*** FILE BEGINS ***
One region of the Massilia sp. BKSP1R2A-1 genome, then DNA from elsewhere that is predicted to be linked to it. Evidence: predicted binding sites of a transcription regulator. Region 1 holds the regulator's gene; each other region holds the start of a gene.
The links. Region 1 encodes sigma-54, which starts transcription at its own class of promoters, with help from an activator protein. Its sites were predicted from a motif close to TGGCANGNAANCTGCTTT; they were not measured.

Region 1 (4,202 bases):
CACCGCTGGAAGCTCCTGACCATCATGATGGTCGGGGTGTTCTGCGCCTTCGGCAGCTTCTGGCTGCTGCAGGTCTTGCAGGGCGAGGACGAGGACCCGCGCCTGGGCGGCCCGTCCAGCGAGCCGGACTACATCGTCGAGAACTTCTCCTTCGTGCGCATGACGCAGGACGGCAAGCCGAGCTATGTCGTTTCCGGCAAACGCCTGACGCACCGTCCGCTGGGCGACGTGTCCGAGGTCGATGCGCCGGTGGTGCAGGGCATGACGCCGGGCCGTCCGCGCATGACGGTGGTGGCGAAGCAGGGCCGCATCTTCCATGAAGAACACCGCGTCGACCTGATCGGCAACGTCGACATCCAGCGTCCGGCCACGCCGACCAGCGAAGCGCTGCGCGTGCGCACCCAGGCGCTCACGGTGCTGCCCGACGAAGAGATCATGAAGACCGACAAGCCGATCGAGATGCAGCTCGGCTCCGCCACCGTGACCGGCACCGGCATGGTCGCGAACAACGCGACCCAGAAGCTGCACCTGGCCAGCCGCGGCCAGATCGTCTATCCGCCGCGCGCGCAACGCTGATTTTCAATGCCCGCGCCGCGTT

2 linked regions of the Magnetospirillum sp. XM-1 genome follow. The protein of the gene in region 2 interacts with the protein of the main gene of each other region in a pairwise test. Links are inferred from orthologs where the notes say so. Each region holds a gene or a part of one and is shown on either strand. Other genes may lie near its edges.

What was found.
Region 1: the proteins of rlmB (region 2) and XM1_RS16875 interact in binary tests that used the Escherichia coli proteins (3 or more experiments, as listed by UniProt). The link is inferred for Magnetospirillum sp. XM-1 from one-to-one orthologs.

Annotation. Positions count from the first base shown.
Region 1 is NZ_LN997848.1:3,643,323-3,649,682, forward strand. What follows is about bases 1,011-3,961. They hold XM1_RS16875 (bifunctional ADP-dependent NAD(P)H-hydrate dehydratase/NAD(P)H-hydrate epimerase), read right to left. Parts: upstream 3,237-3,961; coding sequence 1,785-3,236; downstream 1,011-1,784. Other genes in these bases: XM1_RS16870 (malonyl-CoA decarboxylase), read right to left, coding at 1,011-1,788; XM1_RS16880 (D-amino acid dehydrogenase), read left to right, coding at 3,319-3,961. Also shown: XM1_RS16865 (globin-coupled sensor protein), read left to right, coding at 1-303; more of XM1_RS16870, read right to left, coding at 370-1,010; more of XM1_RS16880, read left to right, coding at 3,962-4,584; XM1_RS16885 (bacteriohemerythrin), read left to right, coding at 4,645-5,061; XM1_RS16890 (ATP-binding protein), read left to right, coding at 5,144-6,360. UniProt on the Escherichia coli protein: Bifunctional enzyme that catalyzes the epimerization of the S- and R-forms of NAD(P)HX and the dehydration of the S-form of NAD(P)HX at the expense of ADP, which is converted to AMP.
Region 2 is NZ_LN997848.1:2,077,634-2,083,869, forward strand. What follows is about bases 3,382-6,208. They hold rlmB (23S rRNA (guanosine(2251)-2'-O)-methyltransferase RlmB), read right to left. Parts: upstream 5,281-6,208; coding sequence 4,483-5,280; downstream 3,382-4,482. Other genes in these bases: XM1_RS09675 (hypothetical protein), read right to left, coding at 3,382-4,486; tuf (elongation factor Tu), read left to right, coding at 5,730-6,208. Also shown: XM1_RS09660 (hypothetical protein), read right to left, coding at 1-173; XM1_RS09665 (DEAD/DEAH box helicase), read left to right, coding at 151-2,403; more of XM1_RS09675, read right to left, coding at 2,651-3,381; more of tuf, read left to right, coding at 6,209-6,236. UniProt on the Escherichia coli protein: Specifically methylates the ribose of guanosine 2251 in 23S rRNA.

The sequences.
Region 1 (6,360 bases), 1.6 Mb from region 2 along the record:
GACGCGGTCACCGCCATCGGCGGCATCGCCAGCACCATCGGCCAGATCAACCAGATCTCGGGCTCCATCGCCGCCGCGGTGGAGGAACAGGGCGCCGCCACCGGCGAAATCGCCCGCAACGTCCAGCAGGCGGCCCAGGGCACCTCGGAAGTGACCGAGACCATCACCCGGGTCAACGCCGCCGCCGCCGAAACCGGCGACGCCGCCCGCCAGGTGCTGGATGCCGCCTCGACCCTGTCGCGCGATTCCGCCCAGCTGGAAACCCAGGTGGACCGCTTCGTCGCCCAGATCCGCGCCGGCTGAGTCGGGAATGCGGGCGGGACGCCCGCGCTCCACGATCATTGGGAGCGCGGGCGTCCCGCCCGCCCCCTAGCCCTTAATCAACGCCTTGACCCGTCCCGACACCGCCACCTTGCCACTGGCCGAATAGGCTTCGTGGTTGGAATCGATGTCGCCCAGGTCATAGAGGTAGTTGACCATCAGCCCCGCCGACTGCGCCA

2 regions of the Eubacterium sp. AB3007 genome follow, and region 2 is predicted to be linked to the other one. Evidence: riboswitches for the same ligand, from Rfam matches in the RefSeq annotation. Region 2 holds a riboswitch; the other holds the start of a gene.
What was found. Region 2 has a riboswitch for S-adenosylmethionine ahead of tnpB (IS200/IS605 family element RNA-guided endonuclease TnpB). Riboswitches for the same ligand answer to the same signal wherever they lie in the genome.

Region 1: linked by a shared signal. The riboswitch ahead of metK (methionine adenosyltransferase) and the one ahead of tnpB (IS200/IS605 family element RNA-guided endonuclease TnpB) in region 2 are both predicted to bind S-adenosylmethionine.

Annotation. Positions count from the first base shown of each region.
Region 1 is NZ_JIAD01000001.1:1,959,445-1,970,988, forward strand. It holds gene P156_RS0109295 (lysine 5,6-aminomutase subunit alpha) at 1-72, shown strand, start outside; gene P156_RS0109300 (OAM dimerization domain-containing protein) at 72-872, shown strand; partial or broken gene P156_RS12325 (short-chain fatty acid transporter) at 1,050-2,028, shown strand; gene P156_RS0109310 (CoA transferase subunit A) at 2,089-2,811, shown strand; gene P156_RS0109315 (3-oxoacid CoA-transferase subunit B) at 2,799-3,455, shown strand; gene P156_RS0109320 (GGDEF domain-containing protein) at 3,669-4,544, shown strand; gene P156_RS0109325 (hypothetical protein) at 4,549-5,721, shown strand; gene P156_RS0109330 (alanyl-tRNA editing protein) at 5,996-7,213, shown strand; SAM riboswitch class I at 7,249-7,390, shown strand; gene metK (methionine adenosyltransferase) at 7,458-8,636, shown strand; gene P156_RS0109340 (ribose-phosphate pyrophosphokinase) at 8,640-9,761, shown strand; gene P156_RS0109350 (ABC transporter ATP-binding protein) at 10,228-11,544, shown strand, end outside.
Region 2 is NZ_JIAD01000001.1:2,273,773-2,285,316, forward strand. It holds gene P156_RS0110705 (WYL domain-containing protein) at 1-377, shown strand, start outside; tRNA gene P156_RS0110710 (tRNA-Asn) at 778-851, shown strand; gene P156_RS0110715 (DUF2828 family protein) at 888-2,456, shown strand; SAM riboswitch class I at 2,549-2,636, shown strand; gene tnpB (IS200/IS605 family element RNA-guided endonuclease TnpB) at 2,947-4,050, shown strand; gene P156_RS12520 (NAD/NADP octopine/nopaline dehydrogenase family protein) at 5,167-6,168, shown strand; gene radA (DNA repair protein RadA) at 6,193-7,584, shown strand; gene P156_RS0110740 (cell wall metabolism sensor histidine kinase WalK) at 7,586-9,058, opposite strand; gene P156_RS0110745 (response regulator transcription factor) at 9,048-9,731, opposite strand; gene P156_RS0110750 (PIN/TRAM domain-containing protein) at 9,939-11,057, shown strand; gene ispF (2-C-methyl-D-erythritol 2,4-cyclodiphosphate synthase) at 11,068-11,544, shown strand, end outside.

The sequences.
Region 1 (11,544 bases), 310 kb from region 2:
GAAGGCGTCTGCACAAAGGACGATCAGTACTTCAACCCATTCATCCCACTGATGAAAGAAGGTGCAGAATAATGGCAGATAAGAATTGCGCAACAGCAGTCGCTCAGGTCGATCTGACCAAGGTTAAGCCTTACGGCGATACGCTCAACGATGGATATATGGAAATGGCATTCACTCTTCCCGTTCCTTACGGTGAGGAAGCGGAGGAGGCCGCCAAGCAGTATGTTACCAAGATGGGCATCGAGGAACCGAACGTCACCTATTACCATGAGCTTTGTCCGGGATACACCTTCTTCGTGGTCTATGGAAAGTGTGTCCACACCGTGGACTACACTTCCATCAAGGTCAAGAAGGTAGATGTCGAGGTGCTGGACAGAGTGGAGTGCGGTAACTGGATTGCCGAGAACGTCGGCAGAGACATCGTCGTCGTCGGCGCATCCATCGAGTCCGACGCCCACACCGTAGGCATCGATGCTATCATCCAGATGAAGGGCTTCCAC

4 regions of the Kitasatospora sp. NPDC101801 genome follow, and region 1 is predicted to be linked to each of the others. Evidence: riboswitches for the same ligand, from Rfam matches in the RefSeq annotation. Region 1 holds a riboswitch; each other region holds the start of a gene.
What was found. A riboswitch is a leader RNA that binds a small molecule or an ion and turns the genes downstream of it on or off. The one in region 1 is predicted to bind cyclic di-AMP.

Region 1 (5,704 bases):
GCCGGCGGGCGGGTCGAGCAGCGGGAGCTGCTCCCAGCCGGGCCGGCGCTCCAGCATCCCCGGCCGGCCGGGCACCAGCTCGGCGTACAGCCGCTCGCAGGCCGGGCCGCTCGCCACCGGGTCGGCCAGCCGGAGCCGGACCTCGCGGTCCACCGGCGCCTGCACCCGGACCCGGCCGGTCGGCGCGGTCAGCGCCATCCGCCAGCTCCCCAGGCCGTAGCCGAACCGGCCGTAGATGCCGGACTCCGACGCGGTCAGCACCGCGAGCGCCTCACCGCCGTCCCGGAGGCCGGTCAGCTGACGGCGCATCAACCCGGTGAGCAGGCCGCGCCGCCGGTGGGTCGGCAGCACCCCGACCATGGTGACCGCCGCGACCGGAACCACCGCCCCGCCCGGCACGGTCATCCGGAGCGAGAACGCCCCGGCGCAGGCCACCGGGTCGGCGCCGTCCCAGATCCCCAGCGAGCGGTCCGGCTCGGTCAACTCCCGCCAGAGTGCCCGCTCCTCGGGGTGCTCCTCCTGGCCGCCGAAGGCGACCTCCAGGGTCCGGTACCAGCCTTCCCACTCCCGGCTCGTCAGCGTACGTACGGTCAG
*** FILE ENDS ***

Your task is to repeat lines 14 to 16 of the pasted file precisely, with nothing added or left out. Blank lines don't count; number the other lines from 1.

2 regions of the Eubacterium sp. AB3007 genome follow, and region 2 is predicted to be linked to the other one. Evidence: riboswitches for the same ligand, from Rfam matches in the RefSeq annotation. Region 2 holds a riboswitch; the other holds the start of a gene.
What was found. Region 2 has a riboswitch for S-adenosylmethionine ahead of tnpB (IS200/IS605 family element RNA-guided endonuclease TnpB). Riboswitches for the same ligand answer to the same signal wherever they lie in the genome.

Region 1: linked by a shared signal. The riboswitch ahead of metK (methionine adenosyltransferase) and the one ahead of tnpB (IS200/IS605 family element RNA-guided endonuclease TnpB) in region 2 are both predicted to bind S-adenosylmethionine.